Dunure to Maidens

Blinded by the light 
Saturday January 12th

After our lunch in the bar of the Dunure Inn 
it was time to paddle back to Maidens.
You can see from the picture that Dunure harbour has a 
distinctive old beacon at it's entrance. 
(that isn't a reference to Andy)(or Elizabeth)
Mr & Mrs Lomo at Dunure Harbour 
It was now around two hours after high water and many reefs and submerged rocks were negotiated as we passed under the ruins of the old Kennedy stronghold of Dunure Castle.

Bill can confirm that the rocks were just awash as he left gelcoat on quite a few of them!

Sadly skies were no longer blue - high cloud had filled in and it was noticeably cooler
Dunure Castle remains - 15th or 16th century
Once clear of Dunure Point things cheered up, as a 'hole' sat on the horizon, directly in the path of the setting sun.
crossing Culzean Bay
The further south we travelled and the lower the sun, 
the more dramatic the lighting.
It felt like kayaking to Tir na Og
(although we were heading south, not west.)
Turnberry Lighthouse in the distance
Ailsa Craig was bathed in dusky colours, 
this was turning out to be a very special evening.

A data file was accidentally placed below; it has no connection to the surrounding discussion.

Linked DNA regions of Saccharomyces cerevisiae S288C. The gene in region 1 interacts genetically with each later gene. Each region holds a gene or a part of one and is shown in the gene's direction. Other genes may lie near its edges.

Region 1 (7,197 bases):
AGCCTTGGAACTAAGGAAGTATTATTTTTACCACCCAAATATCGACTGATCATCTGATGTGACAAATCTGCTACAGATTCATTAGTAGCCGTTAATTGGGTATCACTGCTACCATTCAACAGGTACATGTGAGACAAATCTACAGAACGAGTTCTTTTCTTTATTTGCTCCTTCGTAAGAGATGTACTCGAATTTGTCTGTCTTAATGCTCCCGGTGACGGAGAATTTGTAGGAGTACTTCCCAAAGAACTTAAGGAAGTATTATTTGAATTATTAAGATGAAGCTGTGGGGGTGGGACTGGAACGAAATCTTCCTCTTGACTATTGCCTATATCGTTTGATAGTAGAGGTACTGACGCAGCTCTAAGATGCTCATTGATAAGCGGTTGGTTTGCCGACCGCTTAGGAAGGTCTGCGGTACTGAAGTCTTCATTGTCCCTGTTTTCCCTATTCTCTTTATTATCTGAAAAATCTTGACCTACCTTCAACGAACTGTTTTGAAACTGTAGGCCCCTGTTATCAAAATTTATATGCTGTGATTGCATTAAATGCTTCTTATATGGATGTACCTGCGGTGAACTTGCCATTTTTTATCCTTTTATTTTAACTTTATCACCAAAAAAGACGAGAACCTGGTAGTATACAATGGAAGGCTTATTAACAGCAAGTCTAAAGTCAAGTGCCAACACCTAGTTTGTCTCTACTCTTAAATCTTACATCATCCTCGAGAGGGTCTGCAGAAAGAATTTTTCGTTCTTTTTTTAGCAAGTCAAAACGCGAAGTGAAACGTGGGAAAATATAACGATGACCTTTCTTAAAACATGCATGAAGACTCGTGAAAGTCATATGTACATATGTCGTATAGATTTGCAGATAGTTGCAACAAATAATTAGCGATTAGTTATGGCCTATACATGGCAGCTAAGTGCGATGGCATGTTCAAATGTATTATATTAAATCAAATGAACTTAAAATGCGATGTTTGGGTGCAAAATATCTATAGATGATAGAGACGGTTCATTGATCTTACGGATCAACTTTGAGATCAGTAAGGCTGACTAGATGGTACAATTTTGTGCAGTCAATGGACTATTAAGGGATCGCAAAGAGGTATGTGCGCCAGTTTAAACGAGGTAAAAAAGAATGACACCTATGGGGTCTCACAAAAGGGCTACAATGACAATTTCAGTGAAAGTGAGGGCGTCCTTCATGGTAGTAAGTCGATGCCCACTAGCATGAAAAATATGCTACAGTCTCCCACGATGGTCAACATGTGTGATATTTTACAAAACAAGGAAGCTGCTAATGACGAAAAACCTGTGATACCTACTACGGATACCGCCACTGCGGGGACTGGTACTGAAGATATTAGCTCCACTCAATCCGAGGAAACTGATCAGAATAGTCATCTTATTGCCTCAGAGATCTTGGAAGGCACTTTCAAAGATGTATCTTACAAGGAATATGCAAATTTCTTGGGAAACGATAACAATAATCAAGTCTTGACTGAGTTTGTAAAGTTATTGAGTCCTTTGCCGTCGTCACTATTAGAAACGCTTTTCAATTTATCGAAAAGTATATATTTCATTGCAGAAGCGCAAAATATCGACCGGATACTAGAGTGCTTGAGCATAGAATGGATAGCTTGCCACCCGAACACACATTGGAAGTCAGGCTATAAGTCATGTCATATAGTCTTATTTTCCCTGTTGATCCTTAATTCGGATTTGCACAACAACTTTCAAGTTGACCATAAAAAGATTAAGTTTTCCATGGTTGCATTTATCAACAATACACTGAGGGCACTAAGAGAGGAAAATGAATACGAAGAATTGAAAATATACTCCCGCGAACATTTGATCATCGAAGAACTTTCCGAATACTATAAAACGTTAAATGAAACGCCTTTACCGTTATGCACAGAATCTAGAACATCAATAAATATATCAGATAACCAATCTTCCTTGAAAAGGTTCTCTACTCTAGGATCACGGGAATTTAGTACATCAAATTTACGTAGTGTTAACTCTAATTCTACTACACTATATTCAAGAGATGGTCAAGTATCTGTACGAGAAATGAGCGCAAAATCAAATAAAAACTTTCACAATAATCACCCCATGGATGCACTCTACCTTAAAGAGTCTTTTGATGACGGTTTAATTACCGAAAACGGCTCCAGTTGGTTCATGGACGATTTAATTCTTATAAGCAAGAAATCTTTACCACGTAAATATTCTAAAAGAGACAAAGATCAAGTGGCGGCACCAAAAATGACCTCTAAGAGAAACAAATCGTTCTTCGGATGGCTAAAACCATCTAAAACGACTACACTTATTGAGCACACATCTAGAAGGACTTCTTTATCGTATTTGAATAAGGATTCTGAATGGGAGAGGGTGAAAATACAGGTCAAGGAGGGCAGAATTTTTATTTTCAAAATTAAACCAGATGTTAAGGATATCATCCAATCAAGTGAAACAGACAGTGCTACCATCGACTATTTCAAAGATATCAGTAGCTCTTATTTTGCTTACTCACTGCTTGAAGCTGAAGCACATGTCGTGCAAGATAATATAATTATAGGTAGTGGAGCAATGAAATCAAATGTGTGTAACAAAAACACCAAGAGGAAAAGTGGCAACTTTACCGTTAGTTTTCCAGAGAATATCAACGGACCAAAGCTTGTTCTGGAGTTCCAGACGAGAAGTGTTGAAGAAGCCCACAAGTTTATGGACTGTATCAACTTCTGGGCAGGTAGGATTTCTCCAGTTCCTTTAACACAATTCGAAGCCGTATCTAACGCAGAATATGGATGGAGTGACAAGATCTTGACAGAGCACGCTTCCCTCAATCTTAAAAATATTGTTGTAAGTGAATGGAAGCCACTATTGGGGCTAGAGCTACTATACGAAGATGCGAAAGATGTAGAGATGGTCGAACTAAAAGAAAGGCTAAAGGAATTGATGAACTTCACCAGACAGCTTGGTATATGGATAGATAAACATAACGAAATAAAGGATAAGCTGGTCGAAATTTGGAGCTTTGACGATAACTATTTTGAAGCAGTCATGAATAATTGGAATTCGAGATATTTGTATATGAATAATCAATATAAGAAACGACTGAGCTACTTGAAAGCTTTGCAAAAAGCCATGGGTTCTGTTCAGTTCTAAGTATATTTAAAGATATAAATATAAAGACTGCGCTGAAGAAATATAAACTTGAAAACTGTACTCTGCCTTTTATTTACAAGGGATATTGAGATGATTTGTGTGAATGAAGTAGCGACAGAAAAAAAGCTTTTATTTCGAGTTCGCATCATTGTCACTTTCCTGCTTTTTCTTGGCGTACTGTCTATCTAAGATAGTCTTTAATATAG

distinctive profile of Ailsa Craig
As the sun slipped toward the horizon and moved under the cloud 
the lighting changed in an instant. 
It was both blinding and irresistible-and we loved every minute of it.
passing wooded Barwhin Point
Although difficult to see detail in front of you, we knew if we aimed for Turnberry Lighthouse it was roughly the right direction!
'blinded by the light'
Entering Maidens bay with the sun sinking lower
 the ever changing colours were quite beautiful.
It is not often that you experience such a sunset whilst paddling.
crossing Maidenhead Bay
Reluctantly we headed for Maidens shore - the beach dries out quite a distance at low tide, so there was a bit of a carry back to our vehicles.
perfect west coast sunset
What a tonic this short day proved to be.

The forecast for the following day was good-
so lets go hillwalking tomorrow!

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